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Mon, Dec 29, 2008 8:37 pm

The Letter "C"

A family member asked me why the English language has the letter "C" when it sounds like "K", e.g. "carp", "clown", or "public", or the letter "S", e.g. "publicity" or the second "c" in "cache", when it appears in words. She wanted to know why we didn't just dispense with the letter altogether. So I did a little online searching with Google and found an explanation at the history of the letter 'C'.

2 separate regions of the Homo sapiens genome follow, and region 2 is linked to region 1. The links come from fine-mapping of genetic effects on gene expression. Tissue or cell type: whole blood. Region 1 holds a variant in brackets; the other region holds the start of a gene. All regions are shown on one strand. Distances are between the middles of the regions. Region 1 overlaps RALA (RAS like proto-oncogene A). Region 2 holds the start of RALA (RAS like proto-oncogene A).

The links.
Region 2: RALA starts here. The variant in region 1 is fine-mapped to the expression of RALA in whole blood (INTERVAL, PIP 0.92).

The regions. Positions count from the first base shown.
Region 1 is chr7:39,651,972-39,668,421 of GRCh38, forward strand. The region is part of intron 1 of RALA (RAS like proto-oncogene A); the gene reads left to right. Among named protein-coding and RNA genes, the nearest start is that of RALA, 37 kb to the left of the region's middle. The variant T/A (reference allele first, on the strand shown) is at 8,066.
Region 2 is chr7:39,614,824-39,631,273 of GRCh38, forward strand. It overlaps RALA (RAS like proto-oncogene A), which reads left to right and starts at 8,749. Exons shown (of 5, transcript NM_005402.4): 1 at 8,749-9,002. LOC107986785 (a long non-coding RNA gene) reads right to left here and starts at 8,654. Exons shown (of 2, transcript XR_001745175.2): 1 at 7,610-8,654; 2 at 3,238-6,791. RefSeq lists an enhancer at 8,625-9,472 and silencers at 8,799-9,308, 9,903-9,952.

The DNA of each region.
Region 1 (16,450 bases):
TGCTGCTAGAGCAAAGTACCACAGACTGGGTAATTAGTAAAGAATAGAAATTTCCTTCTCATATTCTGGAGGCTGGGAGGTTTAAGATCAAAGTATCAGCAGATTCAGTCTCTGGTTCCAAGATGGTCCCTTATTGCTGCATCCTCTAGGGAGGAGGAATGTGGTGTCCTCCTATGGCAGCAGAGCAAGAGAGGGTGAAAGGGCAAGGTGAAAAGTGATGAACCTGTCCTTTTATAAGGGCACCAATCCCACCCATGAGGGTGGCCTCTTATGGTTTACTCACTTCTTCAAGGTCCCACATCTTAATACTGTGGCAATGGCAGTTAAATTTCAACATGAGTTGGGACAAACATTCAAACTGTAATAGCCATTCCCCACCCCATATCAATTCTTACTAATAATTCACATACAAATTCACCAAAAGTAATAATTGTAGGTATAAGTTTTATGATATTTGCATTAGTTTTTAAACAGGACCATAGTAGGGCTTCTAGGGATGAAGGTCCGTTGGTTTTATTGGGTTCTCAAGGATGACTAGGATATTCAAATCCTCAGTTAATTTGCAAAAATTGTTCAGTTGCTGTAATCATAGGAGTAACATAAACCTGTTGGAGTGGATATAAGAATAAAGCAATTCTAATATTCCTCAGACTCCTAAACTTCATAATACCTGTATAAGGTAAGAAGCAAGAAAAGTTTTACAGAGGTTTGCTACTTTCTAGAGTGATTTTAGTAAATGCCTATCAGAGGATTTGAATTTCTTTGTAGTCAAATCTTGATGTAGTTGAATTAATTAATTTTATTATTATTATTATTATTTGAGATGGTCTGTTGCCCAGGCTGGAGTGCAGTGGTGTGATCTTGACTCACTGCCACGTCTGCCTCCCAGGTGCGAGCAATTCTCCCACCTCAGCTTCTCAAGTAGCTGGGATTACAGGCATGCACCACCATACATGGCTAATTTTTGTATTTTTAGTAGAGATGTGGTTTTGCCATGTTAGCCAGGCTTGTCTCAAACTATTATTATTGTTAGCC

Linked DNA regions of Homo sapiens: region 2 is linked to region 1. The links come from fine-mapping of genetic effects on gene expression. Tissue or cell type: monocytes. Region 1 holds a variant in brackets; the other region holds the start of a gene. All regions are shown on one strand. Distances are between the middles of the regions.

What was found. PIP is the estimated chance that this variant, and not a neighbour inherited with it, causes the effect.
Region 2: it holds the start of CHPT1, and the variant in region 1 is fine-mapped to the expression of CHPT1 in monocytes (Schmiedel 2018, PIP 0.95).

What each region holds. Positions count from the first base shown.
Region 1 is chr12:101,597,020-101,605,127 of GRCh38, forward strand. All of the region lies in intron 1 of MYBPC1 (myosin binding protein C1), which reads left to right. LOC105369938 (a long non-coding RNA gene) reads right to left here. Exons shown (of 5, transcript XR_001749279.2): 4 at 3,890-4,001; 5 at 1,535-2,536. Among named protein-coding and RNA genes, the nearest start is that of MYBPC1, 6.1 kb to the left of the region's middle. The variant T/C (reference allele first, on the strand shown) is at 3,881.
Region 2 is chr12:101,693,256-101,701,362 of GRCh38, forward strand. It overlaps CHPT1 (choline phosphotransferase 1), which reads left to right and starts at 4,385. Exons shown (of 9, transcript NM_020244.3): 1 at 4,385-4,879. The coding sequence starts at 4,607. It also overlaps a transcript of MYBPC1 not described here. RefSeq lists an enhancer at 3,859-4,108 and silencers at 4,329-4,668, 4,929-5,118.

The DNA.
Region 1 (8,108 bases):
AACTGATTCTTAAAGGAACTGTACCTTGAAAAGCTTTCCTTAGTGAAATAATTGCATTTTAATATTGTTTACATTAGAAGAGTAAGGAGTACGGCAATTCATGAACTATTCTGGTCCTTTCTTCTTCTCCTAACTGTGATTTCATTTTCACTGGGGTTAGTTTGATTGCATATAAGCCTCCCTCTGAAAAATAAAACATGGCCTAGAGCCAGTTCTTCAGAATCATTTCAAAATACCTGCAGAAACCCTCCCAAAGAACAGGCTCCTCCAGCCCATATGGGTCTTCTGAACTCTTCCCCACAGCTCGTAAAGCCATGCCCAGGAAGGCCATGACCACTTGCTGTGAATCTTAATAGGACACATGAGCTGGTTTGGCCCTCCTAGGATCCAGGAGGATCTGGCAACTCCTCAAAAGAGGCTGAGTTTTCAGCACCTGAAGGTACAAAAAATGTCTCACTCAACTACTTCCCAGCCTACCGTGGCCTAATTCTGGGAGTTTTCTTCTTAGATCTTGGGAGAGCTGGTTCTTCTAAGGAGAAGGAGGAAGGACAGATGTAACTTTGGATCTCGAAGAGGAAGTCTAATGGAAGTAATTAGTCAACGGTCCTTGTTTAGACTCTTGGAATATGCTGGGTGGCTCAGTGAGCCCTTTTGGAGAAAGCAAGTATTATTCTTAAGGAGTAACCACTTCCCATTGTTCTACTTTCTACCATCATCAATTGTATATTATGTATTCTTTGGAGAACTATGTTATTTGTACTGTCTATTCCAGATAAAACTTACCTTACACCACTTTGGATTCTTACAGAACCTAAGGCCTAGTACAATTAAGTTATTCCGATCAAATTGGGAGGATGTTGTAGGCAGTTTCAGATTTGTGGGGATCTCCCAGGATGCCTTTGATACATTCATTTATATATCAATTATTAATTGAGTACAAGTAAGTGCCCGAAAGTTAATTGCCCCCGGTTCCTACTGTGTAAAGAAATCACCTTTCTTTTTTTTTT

The explanation was that it derives from the Roman use of the letter C to stand for the K sound. The Anglo-Saxons in what is now Great Britain adopted the Roman system. After the Battle of Hastings in which William the Conqueror defeated the Anglo-Saxon forces led by Harold Godwinson many French words became part of the English language. The Norman French pronounced "C" as "S" before the letters "I,E,(Y)". So "C" became a letter with two sounds.

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